Join us for this annual event that both teaches and celebrates the mitzvah of tefillin, the set of small black leather boxes worn by observant Jews during weekday morning prayers. Connect with your heritage and embrace it on your own terms. Shacharit service, which will be streamed online from Barranquilla, Colombia, begins at 9:40 a.m. For more information, email Steffi Bobbin at firstname.lastname@example.org.
Featuring musical performances by member groups of the Boston Theological Institute, including Kol Arev, the chamber choir of Hebrew College. Light refreshments will be served following the concert. No registration required.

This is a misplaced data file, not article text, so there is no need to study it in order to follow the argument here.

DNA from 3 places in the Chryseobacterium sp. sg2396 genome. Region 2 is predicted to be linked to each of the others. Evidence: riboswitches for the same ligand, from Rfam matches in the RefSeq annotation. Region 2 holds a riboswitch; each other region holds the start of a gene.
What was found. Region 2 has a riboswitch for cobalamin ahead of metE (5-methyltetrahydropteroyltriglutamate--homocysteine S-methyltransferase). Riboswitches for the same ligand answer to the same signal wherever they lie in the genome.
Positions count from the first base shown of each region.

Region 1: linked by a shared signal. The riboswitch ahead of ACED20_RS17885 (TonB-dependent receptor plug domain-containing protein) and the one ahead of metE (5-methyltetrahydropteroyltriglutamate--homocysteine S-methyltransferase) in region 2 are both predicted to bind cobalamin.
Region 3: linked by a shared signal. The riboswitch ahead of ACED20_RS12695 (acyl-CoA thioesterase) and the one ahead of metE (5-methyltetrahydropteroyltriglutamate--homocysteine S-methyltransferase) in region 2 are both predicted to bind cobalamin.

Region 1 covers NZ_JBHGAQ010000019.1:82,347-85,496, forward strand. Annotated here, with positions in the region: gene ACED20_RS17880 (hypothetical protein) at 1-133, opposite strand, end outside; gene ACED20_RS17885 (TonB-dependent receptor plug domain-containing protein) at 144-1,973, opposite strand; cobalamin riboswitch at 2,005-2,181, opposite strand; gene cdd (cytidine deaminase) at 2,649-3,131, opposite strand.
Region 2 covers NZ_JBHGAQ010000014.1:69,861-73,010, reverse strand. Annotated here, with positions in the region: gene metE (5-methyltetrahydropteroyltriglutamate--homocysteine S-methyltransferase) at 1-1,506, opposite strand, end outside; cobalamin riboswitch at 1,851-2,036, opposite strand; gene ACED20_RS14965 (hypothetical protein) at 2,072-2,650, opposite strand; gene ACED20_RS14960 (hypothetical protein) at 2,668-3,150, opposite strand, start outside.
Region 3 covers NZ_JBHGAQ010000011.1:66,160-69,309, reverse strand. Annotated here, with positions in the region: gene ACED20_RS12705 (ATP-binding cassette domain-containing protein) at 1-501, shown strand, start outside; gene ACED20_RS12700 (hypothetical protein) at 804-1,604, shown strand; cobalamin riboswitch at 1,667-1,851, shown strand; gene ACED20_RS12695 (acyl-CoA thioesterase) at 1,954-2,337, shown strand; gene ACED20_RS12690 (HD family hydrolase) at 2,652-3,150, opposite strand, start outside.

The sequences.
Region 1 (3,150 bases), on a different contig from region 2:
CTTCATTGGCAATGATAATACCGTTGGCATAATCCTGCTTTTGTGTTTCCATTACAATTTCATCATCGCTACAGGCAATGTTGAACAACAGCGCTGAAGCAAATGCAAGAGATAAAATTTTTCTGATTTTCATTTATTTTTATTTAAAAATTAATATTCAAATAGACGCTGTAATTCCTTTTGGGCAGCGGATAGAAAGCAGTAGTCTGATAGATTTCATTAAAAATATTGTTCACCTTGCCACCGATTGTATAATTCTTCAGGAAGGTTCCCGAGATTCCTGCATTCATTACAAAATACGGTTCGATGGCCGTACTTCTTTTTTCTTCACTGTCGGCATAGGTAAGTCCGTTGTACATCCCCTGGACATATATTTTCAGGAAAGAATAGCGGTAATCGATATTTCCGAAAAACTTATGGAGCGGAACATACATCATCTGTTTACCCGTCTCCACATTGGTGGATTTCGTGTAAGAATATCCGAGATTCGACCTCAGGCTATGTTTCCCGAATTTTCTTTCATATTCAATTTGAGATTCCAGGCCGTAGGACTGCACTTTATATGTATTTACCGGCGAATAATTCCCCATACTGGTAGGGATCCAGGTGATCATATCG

Rabbi Or Rose, director of the Center for Global Judaism at Hebrew College, and his colleagues from the Center for Inter-Religious and Communal Leadership Education, Jennifer Howe Peace and Celene Ibrahim-Lizzio, deliver the keynote panel presentation at Northeastern University's annual observance of the United Nations' World Interfaith Harmony Week. In this interactive session, the trio will reflect on the power of storytelling as a modality for constructive dialogue across lines of difference. Rose, Peace and Ibrahim-Lizzio will be honored prior to the talk as the 2014-15 Northeastern University Interfaith Leadership Fellows for their innovative interreligious educational work.